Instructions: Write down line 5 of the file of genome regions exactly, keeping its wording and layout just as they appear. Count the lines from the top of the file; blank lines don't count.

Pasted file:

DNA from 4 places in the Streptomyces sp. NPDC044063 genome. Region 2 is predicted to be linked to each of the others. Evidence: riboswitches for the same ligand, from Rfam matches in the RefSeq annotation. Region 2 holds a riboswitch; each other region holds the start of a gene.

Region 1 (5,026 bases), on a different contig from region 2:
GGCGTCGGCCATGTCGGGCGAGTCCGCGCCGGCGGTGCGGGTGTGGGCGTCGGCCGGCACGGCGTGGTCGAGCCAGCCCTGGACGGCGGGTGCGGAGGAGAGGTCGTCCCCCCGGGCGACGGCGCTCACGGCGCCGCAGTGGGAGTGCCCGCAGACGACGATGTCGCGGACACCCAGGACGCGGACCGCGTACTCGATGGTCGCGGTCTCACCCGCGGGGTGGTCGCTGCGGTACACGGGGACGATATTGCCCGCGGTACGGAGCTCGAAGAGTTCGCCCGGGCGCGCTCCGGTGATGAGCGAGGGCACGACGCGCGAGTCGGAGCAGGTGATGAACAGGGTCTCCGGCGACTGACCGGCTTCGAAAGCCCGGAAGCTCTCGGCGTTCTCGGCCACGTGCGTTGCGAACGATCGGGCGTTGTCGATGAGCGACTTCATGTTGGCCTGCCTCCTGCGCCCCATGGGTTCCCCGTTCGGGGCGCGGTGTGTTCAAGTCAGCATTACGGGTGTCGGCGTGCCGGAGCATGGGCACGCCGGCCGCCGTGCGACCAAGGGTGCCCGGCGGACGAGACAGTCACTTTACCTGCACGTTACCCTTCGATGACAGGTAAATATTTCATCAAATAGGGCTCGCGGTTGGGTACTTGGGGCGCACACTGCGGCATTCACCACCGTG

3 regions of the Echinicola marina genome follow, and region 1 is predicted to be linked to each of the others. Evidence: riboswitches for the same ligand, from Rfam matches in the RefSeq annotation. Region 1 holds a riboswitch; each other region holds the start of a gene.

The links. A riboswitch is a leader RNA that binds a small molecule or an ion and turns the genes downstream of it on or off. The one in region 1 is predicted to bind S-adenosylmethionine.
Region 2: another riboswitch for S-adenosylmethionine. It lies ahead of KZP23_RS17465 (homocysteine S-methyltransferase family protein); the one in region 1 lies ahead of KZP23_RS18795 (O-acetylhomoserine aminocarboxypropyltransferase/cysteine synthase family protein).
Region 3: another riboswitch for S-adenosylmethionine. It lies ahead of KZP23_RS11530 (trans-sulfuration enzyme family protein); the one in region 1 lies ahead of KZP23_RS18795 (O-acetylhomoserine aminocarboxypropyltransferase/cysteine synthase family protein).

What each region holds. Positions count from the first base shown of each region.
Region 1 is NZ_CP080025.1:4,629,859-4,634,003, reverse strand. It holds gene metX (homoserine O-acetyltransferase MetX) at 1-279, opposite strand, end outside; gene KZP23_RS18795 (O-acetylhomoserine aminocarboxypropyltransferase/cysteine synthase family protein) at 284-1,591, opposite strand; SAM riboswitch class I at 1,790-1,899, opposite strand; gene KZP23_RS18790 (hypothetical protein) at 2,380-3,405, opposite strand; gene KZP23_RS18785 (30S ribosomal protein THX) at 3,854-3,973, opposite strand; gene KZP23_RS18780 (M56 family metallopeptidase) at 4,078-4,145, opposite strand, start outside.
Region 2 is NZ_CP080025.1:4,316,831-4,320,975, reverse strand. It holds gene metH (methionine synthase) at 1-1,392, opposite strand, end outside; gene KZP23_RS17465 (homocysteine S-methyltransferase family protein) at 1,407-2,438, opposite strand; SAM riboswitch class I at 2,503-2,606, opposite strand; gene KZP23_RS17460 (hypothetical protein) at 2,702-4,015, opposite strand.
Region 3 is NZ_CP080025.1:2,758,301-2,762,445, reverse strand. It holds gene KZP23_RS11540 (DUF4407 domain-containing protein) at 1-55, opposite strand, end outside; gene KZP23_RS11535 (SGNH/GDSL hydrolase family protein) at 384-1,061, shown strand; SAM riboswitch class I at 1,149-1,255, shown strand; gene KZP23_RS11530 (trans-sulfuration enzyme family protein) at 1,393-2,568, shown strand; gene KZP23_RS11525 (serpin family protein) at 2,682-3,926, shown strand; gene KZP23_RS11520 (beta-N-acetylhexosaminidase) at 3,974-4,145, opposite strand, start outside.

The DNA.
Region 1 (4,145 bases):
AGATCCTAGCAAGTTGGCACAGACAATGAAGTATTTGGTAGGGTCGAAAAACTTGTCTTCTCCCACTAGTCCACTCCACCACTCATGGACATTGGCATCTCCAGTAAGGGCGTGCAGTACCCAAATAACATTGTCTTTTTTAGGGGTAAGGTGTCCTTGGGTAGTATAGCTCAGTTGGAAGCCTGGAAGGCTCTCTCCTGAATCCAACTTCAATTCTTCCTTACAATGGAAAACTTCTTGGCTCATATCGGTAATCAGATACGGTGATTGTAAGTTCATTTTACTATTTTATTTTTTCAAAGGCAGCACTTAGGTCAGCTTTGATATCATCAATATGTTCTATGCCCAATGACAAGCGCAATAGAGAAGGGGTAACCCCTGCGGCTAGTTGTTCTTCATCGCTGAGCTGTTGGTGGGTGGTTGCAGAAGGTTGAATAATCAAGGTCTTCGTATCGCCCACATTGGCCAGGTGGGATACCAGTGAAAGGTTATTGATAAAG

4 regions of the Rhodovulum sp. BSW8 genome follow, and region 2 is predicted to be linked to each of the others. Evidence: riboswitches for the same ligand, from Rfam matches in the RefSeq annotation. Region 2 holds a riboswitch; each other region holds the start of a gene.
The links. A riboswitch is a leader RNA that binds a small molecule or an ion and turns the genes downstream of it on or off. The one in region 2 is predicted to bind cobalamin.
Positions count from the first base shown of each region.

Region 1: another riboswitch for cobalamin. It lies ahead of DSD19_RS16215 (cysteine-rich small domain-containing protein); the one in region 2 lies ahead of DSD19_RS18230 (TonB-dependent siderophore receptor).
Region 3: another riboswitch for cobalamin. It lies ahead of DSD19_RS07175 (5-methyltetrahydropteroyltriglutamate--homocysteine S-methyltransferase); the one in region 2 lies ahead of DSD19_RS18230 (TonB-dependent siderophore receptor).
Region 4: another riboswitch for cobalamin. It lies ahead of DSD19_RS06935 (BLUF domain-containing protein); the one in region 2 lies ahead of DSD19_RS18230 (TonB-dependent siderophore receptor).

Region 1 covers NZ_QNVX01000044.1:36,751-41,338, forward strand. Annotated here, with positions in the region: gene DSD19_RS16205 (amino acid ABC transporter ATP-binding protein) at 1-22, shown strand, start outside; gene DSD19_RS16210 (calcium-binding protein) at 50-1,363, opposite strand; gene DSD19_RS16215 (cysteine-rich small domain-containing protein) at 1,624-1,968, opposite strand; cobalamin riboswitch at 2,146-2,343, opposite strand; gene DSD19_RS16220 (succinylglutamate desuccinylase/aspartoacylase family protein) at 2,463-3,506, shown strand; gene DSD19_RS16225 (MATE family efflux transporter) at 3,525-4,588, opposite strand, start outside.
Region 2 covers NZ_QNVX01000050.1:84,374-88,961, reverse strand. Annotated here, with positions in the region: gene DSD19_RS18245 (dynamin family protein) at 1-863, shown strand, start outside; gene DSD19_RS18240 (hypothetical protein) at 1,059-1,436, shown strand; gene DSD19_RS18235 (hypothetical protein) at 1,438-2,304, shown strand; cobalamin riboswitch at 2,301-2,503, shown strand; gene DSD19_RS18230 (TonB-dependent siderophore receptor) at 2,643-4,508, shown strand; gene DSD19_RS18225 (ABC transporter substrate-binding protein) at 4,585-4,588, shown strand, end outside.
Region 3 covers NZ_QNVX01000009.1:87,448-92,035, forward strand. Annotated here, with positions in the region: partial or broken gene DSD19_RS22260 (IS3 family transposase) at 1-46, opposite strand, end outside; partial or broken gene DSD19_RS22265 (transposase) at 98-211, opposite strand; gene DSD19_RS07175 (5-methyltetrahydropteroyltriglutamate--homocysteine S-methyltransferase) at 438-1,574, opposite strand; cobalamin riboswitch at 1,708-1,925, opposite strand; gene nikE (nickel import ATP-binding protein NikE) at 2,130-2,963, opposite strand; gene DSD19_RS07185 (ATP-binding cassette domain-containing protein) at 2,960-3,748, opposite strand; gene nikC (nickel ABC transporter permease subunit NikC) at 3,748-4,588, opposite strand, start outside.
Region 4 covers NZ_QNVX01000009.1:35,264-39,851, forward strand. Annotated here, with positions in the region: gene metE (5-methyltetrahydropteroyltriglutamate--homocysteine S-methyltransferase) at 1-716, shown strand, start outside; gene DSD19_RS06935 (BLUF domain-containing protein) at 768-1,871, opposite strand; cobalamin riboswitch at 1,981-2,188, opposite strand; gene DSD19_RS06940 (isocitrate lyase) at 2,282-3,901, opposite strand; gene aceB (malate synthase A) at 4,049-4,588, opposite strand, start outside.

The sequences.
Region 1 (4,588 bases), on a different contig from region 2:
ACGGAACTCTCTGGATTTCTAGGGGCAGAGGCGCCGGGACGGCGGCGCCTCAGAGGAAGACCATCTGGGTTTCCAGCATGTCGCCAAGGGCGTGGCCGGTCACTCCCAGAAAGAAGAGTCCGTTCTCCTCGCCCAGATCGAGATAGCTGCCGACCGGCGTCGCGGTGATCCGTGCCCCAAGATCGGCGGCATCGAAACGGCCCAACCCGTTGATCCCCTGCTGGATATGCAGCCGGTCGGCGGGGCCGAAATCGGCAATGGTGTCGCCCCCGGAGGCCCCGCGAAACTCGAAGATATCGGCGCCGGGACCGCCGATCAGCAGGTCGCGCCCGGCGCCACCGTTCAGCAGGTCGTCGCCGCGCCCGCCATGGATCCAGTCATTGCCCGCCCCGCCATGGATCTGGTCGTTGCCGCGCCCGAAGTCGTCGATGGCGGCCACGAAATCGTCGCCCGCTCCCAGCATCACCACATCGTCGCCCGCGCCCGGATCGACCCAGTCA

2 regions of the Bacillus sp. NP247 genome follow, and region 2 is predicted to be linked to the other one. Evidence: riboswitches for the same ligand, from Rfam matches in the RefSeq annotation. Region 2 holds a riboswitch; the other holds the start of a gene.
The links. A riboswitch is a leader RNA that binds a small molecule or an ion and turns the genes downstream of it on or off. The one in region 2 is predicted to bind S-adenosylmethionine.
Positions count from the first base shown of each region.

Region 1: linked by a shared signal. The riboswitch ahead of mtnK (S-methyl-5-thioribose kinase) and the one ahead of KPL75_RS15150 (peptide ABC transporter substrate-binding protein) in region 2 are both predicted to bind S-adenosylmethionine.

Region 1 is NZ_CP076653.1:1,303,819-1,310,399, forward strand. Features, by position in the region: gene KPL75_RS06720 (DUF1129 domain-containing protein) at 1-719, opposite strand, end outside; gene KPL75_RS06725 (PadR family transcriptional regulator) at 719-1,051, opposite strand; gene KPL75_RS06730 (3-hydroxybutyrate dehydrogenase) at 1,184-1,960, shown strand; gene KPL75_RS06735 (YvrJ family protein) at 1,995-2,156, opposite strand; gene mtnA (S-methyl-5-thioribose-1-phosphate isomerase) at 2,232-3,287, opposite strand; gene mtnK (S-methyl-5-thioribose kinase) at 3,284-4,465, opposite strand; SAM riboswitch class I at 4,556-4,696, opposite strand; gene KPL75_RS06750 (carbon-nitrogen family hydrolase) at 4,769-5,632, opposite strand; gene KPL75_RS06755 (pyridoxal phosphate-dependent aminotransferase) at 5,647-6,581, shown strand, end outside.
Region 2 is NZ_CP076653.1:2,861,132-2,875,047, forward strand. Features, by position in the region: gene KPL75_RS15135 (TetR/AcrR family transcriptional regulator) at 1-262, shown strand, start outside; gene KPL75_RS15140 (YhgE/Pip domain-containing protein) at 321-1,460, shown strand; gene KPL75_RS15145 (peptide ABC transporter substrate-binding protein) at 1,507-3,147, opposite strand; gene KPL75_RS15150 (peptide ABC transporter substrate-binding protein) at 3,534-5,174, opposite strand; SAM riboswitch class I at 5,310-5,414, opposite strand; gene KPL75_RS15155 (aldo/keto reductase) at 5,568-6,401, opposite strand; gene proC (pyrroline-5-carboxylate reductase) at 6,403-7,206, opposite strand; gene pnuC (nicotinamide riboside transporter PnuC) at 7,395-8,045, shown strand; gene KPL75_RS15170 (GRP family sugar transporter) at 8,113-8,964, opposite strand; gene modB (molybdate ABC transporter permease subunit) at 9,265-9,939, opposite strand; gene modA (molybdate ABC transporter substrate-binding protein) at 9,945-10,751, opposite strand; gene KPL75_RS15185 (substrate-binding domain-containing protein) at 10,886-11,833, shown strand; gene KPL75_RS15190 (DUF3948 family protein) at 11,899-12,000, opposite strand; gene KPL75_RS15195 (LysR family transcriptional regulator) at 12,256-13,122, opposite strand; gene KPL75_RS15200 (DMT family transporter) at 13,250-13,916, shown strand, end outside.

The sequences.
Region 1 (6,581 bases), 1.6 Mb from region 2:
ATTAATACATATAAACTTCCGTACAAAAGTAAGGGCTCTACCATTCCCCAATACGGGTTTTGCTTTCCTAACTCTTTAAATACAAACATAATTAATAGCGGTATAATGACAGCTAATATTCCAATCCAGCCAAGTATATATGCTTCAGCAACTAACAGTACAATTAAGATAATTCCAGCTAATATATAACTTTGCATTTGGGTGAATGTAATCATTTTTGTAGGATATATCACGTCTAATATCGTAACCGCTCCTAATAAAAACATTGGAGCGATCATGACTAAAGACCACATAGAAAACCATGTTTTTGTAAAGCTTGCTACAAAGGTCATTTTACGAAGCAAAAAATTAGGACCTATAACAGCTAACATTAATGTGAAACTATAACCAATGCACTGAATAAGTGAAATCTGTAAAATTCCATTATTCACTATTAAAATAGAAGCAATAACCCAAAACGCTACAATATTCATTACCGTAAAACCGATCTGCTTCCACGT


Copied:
The links. A riboswitch is a leader RNA that binds a small molecule or an ion and turns the genes downstream of it on or off. The one in region 1 is predicted to bind S-adenosylmethionine.